October 6, 2017 11:12 am
Updated: October 6, 2017 5:29 pm

N.S. asks for feedback on legal marijuana age of 19, sales at Crown corporation

WATCH: Nova Scotia has rolled out an online survey asking the province’s citizens to provide feedback on the sale of legal marijuana. Jennifer Grudic has more.

A A

The Nova Scotia government is seeking feedback on a legal age of 19 for marijuana use, with sales through a Crown corporation like the Nova Scotia Liquor Corporation.

The province launched an online survey Friday asking for input on marijuana restrictions ahead of its legalization next summer.

READ: N.S. marijuana activists concerned with Ontario’s plan for legalization

It is also asking where recreational cannabis use should be allowed, and what to do on drug-impaired driving.

Justice Minister Mark Furey says the province wants to hear from Nova Scotians as the government develops “a well-regulated legal market that encourages responsible use and minimizes organized crime.”

He said the government’s top priority is protect citizens’ health and safety.

The online survey runs until Oct. 27.

The federal government tabled legislation in the spring to legalize recreational use of marijuana by July 1 and provinces have been consulting with the public or rolling out details of their cannabis plans.

WATCH: Premiers address concerns over federal government’s marijuana excise tax proposal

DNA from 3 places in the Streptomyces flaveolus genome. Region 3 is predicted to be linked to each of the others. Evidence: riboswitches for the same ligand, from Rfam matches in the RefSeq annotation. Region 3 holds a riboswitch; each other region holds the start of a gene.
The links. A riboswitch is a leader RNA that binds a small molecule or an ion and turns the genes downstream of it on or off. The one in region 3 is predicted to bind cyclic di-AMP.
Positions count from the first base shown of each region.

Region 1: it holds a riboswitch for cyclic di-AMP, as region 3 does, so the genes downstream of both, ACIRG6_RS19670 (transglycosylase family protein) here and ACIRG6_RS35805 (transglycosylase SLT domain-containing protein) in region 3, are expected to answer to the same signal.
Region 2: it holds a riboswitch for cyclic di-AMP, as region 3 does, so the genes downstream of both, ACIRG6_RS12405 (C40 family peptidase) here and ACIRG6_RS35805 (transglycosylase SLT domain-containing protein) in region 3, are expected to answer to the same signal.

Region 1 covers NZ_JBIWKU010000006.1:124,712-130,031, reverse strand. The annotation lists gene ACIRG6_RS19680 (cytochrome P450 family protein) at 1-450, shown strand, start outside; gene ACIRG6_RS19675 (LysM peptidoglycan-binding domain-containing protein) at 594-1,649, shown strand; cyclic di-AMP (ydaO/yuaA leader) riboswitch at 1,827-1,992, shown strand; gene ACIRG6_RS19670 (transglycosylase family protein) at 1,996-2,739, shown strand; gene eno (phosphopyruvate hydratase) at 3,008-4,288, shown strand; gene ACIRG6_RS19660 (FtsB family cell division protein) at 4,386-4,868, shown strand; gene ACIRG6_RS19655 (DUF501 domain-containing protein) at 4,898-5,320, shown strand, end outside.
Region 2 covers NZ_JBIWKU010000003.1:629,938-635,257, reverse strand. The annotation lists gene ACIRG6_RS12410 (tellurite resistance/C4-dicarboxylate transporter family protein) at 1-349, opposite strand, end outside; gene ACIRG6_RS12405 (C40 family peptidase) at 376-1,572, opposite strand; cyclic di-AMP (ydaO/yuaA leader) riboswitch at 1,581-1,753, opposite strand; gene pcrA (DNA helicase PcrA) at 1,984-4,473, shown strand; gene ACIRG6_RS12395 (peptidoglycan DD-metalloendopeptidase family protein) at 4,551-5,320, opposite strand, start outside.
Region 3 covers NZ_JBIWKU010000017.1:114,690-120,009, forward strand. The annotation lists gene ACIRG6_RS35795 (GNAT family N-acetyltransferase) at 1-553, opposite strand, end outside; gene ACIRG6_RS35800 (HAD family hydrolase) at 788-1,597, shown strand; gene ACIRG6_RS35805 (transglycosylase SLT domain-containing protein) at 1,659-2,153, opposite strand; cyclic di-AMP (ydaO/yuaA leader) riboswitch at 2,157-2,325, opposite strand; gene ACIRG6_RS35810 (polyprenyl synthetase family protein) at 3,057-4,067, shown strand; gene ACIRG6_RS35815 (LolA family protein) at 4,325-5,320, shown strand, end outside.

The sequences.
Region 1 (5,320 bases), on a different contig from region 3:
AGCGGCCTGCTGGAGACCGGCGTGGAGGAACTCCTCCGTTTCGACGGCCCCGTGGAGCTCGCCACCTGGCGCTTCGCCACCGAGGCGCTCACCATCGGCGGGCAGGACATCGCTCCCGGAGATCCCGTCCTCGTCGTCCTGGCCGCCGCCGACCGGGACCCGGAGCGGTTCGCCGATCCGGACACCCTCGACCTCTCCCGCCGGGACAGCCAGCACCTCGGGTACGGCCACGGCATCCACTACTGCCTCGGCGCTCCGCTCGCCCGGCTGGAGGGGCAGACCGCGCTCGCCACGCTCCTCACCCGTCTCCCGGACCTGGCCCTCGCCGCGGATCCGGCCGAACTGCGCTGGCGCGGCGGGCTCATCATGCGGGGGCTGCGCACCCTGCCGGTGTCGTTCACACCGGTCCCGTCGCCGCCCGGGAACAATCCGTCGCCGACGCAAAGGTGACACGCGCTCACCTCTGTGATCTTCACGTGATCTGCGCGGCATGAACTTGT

On Wednesday, Alberta proposed to make 18 the minimum age to use cannabis, with no decision yet on whether to sell cannabis through government-run stores or through private operators.

Last month, Ontario announced it plans to set the minimum age at 19 and sell cannabis through government-run outlets. New Brunswick has said it will use a Crown corporation model, and a legislature committee has recommended a minimum age of 19.

READ: New Brunswick creates Crown corporation to oversee marijuana sales

Ottawa has remained firm on the start date for the new laws liberalizing marijuana, despite pushback from provinces, territories and police organizations that say it might be too ambitious given the complexity of the regulations involved.

© 2017 The Canadian Press

Report an error

Comments

Want to discuss? Please read our Commenting Policy first.